Eight modular units are taken each academic year, four in semester one and four in semester two. A unit normally consists of two lectures a week plus a three-hour practical on alternate weeks. Practicals and other components of in-course assessment make up 25% of your final mark for the year. We also provide workshops and pastoral tutorials in which you can get specific help on the content of your lectures. Each week students therefore attend eight 45-minute lectures, an average of two 2 to 3 hour practical classes and may also attend a small group tutorial, which should take up to two hours to prepare.
Examinations are held in the two weeks after each semester, in January and June. The marks for the first year do not count towards the final degree classification, but you do have to gain an overall pass in your first year. Currently the second year counts one third towards the degree and the third year two thirds.

The tutorial system

Every student on this biomedical sciences degree is assigned a personal tutor when they start their university degree. Your course tutor changes every semester, but your personal tutor will stay the same throughout your time here. Your personal tutor will meet you when you enrol, and you will see him/her three or four times a term in the first year, for academic as well as pastoral support. He or she is accessible throughout your time in Southampton.

Research

Our research is relevant to your undergraduate course because you will be taught by people who are experts in the subjects that they teach. This is especially important for science subjects, where knowledge is advancing rapidly. This is particularly relevant for your final year.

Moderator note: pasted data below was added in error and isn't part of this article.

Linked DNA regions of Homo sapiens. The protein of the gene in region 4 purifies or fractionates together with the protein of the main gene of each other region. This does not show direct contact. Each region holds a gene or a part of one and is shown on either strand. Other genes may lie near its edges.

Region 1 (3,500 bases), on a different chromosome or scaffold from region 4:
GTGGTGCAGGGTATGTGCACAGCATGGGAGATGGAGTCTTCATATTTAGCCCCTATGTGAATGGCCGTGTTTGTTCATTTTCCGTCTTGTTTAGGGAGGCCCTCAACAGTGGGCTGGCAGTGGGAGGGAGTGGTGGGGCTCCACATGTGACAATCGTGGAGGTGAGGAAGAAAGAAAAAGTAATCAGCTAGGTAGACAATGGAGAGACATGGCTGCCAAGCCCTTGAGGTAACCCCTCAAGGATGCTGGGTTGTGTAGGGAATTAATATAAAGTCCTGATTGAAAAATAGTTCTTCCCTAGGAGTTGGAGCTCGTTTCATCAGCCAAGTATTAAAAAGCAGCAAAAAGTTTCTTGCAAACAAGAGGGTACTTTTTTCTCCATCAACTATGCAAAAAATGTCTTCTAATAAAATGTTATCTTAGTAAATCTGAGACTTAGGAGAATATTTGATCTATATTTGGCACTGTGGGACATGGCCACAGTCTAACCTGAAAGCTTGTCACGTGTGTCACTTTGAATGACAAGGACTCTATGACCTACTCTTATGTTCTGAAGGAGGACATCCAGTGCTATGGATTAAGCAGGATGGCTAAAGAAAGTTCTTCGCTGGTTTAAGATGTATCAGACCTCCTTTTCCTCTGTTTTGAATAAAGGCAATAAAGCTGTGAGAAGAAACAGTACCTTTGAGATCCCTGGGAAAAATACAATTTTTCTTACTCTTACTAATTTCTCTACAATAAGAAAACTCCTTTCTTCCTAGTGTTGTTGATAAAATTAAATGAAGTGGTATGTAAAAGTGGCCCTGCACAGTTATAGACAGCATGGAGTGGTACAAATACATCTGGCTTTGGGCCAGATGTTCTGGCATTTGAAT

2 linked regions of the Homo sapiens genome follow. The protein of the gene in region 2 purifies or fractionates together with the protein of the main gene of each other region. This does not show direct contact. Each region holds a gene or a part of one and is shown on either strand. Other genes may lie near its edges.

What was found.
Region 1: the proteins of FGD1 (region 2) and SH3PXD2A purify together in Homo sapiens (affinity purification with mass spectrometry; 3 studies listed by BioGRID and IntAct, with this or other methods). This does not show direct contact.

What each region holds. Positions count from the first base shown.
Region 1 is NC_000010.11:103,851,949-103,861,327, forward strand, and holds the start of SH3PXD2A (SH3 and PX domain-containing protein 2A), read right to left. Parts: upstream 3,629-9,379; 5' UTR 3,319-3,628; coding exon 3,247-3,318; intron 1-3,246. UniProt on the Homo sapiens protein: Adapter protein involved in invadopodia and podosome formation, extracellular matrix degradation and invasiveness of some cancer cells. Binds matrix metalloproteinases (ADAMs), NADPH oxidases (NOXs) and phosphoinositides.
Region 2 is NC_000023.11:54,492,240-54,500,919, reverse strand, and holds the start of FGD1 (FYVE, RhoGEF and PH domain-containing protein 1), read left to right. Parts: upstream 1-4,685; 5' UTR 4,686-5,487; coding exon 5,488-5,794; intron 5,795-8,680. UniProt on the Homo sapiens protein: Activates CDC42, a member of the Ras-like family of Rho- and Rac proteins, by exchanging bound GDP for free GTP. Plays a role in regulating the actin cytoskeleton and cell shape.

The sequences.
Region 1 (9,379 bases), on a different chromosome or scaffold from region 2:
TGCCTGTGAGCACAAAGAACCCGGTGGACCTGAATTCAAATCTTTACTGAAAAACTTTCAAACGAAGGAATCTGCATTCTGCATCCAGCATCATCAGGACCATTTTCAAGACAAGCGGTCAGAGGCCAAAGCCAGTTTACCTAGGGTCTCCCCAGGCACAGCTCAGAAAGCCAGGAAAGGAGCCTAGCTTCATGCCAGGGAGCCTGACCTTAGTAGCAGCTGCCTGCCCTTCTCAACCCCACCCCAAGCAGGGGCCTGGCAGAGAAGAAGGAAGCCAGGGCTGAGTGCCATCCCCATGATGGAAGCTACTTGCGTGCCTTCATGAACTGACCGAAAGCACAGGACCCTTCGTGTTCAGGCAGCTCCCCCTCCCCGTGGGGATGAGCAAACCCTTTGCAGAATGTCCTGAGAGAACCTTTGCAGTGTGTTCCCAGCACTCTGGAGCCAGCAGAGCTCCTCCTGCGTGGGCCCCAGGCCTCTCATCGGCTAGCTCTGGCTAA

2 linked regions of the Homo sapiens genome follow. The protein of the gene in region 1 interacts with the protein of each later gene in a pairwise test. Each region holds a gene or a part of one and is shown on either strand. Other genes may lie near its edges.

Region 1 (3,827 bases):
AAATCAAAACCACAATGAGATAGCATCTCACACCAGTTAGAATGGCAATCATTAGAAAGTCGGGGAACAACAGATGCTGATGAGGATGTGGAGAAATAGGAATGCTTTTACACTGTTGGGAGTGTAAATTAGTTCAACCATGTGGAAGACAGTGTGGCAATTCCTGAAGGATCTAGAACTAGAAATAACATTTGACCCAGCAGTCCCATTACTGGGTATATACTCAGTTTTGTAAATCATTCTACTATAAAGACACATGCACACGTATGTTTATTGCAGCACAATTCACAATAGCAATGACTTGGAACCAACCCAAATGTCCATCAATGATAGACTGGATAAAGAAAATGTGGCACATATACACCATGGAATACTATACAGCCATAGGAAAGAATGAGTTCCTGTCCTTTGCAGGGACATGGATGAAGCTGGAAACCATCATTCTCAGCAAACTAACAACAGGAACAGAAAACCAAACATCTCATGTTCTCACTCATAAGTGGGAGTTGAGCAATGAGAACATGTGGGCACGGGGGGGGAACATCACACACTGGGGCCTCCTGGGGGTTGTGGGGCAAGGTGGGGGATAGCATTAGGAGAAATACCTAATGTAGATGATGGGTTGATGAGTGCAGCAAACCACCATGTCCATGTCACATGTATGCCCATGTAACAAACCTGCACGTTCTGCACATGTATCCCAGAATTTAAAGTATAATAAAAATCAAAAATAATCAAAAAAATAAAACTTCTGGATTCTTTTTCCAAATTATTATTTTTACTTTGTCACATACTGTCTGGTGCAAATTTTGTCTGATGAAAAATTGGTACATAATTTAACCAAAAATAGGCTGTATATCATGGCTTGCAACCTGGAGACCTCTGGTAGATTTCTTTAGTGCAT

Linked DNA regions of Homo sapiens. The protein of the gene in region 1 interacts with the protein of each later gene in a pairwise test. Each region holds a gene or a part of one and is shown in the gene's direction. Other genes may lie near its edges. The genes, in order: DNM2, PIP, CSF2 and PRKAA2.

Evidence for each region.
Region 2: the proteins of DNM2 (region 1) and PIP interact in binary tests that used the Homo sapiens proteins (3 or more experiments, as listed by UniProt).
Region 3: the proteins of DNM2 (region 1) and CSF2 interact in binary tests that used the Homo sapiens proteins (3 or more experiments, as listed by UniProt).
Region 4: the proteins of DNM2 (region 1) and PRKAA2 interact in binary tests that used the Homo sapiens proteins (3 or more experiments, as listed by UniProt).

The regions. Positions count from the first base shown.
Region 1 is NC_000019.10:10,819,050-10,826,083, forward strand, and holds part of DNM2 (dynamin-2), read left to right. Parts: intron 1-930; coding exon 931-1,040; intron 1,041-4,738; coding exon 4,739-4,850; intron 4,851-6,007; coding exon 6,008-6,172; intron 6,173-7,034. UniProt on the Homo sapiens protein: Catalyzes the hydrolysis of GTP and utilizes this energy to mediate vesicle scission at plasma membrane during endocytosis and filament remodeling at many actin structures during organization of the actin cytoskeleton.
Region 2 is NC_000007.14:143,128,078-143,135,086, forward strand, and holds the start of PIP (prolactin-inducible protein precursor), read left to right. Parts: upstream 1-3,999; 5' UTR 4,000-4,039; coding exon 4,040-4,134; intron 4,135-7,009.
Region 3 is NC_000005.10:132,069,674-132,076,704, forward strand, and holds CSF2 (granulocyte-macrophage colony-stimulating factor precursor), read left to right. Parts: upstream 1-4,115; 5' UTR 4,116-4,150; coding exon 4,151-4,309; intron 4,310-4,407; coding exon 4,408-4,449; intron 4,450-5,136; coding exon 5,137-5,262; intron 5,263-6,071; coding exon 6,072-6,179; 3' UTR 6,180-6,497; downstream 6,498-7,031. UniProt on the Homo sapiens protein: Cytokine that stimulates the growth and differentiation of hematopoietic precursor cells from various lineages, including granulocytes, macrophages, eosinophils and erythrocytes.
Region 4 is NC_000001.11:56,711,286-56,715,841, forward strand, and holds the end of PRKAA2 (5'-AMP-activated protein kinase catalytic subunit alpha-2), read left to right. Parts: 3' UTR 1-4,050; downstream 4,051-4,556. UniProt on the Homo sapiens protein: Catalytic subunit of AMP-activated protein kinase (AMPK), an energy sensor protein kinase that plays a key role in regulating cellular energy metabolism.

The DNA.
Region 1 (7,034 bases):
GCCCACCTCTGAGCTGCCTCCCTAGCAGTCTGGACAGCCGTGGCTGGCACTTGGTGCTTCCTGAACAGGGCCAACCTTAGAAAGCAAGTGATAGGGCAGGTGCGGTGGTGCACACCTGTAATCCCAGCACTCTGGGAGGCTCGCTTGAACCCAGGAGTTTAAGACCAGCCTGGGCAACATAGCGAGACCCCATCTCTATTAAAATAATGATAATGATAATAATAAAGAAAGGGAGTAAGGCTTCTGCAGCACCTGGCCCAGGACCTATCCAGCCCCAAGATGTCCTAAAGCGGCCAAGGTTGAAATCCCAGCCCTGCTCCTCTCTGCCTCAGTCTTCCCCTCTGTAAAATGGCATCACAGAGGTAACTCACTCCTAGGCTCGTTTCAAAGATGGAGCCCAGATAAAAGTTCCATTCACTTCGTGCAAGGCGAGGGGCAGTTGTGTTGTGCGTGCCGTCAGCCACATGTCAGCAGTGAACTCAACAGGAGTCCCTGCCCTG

In your third year, you have the opportunity to do an individual research project in one of our laboratories, in which you will make new discoveries alongside other researchers. You will use up-to-date equipment and gain important experimental skills.

Administration

We have our own team of administrators on the BSc Biomedical Sciences degree who act as a point of contact for day-to-day advice and information for undergraduate students. They are also responsible for collecting assignments and issuing the documents and forms which are required during your period of study.

Programme leader: Dr John Chad

Career Opportunities

With a BSc Biomedical Sciences degree you could be expected to find work in the following areas:

  • Laboratory scientist in forensic, pathology, veterinary, toxicology or haematology laboratory
  • Research in academic, pharmaceutical and biotechnology sectors
  • Business, legal or management roles in health care and health and safety
  • Clinical research organisations running clinical trials and surveys
  • Graduate entry to medical school
  • Graduate assistant role to physicians or other health professionals
  • Laboratory science in NGOs and voluntary services overseas
  • Science writer or journalist in biological and biomedical topics
  • Teaching science nationally and internationally